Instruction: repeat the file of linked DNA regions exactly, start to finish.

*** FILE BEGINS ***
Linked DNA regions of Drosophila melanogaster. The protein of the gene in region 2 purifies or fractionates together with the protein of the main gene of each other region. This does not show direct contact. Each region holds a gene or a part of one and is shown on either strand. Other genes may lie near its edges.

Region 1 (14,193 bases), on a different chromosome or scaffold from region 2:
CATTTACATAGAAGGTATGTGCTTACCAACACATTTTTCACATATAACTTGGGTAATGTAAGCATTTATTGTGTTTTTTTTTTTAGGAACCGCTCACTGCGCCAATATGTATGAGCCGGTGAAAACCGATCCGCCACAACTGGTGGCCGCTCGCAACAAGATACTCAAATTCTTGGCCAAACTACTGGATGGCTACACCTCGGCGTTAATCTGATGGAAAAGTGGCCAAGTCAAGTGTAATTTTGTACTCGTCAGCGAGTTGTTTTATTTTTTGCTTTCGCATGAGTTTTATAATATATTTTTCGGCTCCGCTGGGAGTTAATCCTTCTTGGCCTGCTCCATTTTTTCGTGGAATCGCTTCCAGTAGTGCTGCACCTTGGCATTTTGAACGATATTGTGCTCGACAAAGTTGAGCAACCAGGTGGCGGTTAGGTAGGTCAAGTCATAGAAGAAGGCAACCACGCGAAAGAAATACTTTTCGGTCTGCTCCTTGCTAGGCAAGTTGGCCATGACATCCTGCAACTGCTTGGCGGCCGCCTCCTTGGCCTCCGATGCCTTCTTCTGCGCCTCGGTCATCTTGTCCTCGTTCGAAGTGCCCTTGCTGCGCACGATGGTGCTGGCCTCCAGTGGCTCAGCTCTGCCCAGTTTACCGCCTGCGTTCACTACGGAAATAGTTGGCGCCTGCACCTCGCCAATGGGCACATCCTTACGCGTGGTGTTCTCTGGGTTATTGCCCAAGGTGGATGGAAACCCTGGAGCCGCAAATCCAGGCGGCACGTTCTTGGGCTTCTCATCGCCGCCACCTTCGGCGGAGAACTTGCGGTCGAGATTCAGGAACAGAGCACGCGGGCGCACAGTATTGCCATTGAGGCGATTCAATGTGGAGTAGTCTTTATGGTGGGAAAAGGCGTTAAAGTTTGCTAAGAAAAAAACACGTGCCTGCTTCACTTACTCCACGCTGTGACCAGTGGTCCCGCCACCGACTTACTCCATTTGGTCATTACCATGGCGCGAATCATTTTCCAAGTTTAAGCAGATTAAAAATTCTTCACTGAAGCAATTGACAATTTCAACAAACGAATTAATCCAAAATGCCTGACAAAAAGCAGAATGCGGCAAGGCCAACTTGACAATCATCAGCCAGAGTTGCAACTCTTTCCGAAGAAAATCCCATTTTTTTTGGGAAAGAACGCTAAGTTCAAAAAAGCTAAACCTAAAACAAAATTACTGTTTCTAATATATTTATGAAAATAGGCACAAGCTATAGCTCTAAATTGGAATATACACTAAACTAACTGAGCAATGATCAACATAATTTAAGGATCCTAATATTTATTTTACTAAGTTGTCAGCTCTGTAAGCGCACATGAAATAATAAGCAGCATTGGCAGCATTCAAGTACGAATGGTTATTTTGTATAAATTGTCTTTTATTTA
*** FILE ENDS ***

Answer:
Linked DNA regions of Drosophila melanogaster. The protein of the gene in region 2 purifies or fractionates together with the protein of the main gene of each other region. This does not show direct contact. Each region holds a gene or a part of one and is shown on either strand. Other genes may lie near its edges.

Region 1 (14,193 bases), on a different chromosome or scaffold from region 2:
CATTTACATAGAAGGTATGTGCTTACCAACACATTTTTCACATATAACTTGGGTAATGTAAGCATTTATTGTGTTTTTTTTTTTAGGAACCGCTCACTGCGCCAATATGTATGAGCCGGTGAAAACCGATCCGCCACAACTGGTGGCCGCTCGCAACAAGATACTCAAATTCTTGGCCAAACTACTGGATGGCTACACCTCGGCGTTAATCTGATGGAAAAGTGGCCAAGTCAAGTGTAATTTTGTACTCGTCAGCGAGTTGTTTTATTTTTTGCTTTCGCATGAGTTTTATAATATATTTTTCGGCTCCGCTGGGAGTTAATCCTTCTTGGCCTGCTCCATTTTTTCGTGGAATCGCTTCCAGTAGTGCTGCACCTTGGCATTTTGAACGATATTGTGCTCGACAAAGTTGAGCAACCAGGTGGCGGTTAGGTAGGTCAAGTCATAGAAGAAGGCAACCACGCGAAAGAAATACTTTTCGGTCTGCTCCTTGCTAGGCAAGTTGGCCATGACATCCTGCAACTGCTTGGCGGCCGCCTCCTTGGCCTCCGATGCCTTCTTCTGCGCCTCGGTCATCTTGTCCTCGTTCGAAGTGCCCTTGCTGCGCACGATGGTGCTGGCCTCCAGTGGCTCAGCTCTGCCCAGTTTACCGCCTGCGTTCACTACGGAAATAGTTGGCGCCTGCACCTCGCCAATGGGCACATCCTTACGCGTGGTGTTCTCTGGGTTATTGCCCAAGGTGGATGGAAACCCTGGAGCCGCAAATCCAGGCGGCACGTTCTTGGGCTTCTCATCGCCGCCACCTTCGGCGGAGAACTTGCGGTCGAGATTCAGGAACAGAGCACGCGGGCGCACAGTATTGCCATTGAGGCGATTCAATGTGGAGTAGTCTTTATGGTGGGAAAAGGCGTTAAAGTTTGCTAAGAAAAAAACACGTGCCTGCTTCACTTACTCCACGCTGTGACCAGTGGTCCCGCCACCGACTTACTCCATTTGGTCATTACCATGGCGCGAATCATTTTCCAAGTTTAAGCAGATTAAAAATTCTTCACTGAAGCAATTGACAATTTCAACAAACGAATTAATCCAAAATGCCTGACAAAAAGCAGAATGCGGCAAGGCCAACTTGACAATCATCAGCCAGAGTTGCAACTCTTTCCGAAGAAAATCCCATTTTTTTTGGGAAAGAACGCTAAGTTCAAAAAAGCTAAACCTAAAACAAAATTACTGTTTCTAATATATTTATGAAAATAGGCACAAGCTATAGCTCTAAATTGGAATATACACTAAACTAACTGAGCAATGATCAACATAATTTAAGGATCCTAATATTTATTTTACTAAGTTGTCAGCTCTGTAAGCGCACATGAAATAATAAGCAGCATTGGCAGCATTCAAGTACGAATGGTTATTTTGTATAAATTGTCTTTTATTTA